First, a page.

You can t have your cake and eat it too doesn t make sense You re never going to save enough money to buy a house if you keep buying expensive crap you don t need.
You can t have your cake and eat it too doesn t make sense. You cannot have your cake and eat it you can t have your cake and eat it too proverbyou cannot have or do two things that are both desirable but normally contradictory or impossible to have or do simultaneously. Josh was offered a promotion at his job but if he accepts it he would have to work on the weekends. Used for expressing the impossibility of having something both ways if those two ways conflict. You can t have your cake and eat it too. You can t have your cake and eat it too is a phrase that means there are two options that someone wants but they can t have both because the options conflict with each other so they can only pick one. The proverb literally means you cannot simultaneously retain your cake and eat it. In other words the two options that are mutually exclusive. Once the cake is eaten it is gone. What would he do. It can be used to say that one cannot have two incompatible things or that one should not try to have more than is reasonable.
You can t have your cake and eat it too doesn t make sense This phrase is easier to understand if it is read as you can t eat your cake and have it too.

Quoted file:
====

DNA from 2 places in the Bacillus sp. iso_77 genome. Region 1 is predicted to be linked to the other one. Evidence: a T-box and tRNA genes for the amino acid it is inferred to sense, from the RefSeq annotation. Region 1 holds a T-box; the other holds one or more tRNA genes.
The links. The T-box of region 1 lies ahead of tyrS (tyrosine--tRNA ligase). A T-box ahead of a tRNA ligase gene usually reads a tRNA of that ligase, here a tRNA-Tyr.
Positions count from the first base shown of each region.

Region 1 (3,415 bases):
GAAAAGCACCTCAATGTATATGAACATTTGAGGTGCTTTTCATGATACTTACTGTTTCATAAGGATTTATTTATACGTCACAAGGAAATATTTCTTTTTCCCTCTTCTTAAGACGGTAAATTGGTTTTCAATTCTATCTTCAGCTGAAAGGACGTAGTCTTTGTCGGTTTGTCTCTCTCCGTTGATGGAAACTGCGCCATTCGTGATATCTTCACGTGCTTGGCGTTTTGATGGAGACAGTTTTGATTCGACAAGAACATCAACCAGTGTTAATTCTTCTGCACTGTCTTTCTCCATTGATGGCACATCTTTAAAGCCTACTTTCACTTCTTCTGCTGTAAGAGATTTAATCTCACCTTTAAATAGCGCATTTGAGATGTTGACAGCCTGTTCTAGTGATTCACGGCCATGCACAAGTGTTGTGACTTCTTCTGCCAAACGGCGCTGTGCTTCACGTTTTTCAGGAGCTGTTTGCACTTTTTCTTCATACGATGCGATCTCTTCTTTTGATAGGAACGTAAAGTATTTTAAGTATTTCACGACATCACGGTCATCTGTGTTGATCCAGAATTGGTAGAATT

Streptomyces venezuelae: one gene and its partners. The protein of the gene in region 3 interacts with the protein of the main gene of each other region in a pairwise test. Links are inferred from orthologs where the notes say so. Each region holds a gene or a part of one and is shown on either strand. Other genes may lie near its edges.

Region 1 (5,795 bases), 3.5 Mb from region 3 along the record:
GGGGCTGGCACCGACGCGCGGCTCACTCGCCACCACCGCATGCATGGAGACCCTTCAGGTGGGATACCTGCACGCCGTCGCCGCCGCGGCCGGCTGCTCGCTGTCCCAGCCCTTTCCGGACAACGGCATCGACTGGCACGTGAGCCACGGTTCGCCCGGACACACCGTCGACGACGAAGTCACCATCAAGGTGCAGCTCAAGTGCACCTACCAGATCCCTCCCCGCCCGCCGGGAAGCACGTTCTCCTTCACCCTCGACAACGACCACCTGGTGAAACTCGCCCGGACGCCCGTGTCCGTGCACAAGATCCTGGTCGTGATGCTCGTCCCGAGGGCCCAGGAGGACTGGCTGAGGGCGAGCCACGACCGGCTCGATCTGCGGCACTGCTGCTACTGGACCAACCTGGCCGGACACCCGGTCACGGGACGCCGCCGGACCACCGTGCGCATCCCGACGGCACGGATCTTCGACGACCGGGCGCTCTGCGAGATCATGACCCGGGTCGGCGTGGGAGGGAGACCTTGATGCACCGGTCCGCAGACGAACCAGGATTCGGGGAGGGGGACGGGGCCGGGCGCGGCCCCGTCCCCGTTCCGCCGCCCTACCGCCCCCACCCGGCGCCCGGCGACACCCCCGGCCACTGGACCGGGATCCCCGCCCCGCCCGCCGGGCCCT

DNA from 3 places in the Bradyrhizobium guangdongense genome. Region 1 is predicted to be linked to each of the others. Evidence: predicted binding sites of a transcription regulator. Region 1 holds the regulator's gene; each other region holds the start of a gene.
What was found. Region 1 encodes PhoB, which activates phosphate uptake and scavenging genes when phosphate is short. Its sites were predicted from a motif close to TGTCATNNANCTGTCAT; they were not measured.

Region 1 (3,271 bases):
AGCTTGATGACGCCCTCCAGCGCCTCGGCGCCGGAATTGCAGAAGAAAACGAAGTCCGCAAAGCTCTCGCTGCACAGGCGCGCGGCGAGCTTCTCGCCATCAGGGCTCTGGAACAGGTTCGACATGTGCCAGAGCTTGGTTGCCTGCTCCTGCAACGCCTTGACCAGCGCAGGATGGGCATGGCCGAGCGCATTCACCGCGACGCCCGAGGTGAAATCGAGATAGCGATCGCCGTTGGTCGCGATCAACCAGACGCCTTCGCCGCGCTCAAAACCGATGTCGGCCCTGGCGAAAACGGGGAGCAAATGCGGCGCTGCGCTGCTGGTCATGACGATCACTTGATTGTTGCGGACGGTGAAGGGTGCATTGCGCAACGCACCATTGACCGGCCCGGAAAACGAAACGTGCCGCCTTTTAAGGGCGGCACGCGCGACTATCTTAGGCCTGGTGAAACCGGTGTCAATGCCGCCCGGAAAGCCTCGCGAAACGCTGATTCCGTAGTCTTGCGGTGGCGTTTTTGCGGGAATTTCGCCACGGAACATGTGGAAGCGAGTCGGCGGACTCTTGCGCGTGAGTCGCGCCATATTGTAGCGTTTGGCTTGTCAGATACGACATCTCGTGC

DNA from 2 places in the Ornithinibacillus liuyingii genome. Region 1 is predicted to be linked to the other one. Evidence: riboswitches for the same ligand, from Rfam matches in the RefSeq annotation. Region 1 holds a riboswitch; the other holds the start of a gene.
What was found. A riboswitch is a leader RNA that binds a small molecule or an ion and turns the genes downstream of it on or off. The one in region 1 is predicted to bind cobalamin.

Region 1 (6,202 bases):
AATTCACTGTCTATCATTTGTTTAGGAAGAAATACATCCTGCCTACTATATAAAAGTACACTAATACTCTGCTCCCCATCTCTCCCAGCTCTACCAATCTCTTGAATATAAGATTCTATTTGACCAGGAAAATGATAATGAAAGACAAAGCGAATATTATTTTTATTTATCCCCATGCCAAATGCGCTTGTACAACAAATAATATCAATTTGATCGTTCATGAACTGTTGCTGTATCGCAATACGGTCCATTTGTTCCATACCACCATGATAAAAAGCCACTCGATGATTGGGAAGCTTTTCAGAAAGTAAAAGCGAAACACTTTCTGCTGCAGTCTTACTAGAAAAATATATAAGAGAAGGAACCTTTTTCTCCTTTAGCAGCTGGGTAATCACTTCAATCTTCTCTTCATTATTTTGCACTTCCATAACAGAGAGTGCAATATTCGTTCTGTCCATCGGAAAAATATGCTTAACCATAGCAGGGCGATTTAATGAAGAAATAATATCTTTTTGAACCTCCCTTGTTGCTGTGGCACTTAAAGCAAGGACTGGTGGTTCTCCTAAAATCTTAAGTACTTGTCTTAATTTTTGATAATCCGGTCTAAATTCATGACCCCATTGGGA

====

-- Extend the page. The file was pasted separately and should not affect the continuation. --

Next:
You can t have your cake and eat it too doesn t make sense. Obviously once you ve eaten your cake you won t have it any more. The boss wants to be everyone s friend in the office while still having their respect and compliance but you can t have your cake and eat it. You can t have your cake and eat it too is a popular english idiomatic proverb or figure of speech. The idiom you can t have your cake and eat it too deliciously illustrates the concept of making trade offs and realizing that you can t have something if you have another. The proverb s meaning is similar to the phrases you can t have it both ways and you can t have the best of both worlds. Because have can also mean eat this expression may seem redundant. The phrase is often used when referring to compromises and alludes to making a choice between two options that could never be reconciled.
But he liked spending the weekends with his friends.